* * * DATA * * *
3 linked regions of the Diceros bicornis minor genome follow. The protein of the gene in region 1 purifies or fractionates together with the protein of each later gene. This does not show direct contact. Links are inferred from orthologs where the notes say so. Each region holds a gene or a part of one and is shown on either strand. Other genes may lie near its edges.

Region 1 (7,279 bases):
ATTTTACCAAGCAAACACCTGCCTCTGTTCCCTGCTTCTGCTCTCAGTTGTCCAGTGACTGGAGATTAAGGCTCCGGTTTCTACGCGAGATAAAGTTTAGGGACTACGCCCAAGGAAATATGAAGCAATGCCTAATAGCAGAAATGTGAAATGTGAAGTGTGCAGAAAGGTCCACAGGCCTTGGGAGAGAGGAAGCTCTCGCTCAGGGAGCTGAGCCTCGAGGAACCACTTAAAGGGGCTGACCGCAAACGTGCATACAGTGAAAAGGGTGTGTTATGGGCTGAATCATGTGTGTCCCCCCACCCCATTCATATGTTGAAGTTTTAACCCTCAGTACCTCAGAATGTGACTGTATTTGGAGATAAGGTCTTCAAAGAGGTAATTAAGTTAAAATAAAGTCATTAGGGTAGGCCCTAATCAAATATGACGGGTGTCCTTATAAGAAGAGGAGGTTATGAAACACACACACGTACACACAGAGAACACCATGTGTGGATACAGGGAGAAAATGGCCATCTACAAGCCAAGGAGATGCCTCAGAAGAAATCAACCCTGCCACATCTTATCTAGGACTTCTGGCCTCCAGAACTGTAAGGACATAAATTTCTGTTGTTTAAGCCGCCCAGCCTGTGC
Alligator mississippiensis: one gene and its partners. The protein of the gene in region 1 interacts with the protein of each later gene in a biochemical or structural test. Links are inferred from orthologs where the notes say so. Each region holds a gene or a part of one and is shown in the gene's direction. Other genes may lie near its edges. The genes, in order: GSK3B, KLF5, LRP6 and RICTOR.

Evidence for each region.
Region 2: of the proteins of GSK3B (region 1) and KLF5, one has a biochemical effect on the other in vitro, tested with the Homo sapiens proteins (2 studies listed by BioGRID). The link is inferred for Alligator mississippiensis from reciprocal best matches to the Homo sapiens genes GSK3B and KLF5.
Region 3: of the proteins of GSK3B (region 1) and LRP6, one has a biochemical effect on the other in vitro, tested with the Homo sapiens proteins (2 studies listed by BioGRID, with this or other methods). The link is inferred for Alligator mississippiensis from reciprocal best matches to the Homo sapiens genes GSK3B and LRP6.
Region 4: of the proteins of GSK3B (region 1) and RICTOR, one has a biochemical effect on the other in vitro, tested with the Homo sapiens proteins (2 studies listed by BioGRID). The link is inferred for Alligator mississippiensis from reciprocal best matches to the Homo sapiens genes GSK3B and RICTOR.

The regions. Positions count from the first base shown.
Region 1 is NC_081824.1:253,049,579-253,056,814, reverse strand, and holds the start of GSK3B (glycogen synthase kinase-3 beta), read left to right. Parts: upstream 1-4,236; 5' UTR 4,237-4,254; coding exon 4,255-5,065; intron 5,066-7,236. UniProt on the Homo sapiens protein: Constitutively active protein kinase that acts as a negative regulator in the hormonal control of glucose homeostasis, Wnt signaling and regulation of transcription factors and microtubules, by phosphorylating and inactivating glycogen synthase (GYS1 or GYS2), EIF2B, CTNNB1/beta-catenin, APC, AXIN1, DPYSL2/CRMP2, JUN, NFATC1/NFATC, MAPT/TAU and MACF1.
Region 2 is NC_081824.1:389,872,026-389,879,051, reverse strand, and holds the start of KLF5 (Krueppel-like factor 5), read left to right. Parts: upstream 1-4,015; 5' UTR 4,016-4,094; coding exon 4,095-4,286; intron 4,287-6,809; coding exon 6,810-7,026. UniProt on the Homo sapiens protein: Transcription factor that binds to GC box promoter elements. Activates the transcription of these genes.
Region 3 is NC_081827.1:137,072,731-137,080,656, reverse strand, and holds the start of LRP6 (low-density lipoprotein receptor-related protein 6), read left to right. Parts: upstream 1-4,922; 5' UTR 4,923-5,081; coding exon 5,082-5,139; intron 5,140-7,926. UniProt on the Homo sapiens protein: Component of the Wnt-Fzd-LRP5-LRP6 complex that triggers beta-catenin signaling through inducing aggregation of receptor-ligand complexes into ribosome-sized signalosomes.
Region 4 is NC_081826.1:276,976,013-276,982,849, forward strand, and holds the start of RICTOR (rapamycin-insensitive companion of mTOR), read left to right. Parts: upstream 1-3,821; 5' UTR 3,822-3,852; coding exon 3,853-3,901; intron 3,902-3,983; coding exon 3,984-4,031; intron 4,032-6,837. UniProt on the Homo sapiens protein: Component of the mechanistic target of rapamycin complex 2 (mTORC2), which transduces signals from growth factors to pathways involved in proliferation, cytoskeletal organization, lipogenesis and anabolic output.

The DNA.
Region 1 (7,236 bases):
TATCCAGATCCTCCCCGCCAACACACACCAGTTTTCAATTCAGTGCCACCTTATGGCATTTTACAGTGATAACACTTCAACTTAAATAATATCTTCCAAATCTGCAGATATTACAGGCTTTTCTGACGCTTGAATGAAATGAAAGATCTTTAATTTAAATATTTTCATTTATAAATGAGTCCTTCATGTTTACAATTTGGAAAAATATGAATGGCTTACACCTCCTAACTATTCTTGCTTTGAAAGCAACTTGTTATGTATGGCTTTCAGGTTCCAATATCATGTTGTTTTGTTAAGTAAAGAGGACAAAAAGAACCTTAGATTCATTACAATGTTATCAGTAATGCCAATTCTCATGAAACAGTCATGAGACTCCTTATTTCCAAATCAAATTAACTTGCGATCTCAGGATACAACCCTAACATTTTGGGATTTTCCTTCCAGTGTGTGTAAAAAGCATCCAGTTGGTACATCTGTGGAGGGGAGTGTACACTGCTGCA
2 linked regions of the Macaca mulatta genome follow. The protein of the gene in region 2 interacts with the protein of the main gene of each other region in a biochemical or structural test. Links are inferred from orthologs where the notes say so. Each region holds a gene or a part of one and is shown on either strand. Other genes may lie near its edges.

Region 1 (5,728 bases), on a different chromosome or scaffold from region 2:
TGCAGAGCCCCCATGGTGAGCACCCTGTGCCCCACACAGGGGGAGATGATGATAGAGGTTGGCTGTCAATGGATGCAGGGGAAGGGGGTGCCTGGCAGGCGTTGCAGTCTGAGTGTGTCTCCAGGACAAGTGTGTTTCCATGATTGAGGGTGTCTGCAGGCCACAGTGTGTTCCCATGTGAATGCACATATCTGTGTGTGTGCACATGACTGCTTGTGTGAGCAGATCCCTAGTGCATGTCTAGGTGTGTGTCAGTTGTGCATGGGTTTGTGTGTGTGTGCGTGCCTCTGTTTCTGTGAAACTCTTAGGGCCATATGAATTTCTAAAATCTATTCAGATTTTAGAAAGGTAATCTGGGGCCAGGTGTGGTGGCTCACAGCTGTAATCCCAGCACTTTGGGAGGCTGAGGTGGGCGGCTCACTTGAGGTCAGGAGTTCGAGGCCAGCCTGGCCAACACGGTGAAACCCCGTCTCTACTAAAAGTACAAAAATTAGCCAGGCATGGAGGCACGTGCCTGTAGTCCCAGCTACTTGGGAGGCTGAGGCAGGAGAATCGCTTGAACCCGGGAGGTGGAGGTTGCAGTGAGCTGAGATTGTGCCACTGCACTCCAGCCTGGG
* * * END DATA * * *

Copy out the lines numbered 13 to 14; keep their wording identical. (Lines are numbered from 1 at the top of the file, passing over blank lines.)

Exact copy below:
Region 4 is NC_081826.1:276,976,013-276,982,849, forward strand, and holds the start of RICTOR (rapamycin-insensitive companion of mTOR), read left to right. Parts: upstream 1-3,821; 5' UTR 3,822-3,852; coding exon 3,853-3,901; intron 3,902-3,983; coding exon 3,984-4,031; intron 4,032-6,837. UniProt on the Homo sapiens protein: Component of the mechanistic target of rapamycin complex 2 (mTORC2), which transduces signals from growth factors to pathways involved in proliferation, cytoskeletal organization, lipogenesis and anabolic output.

The DNA.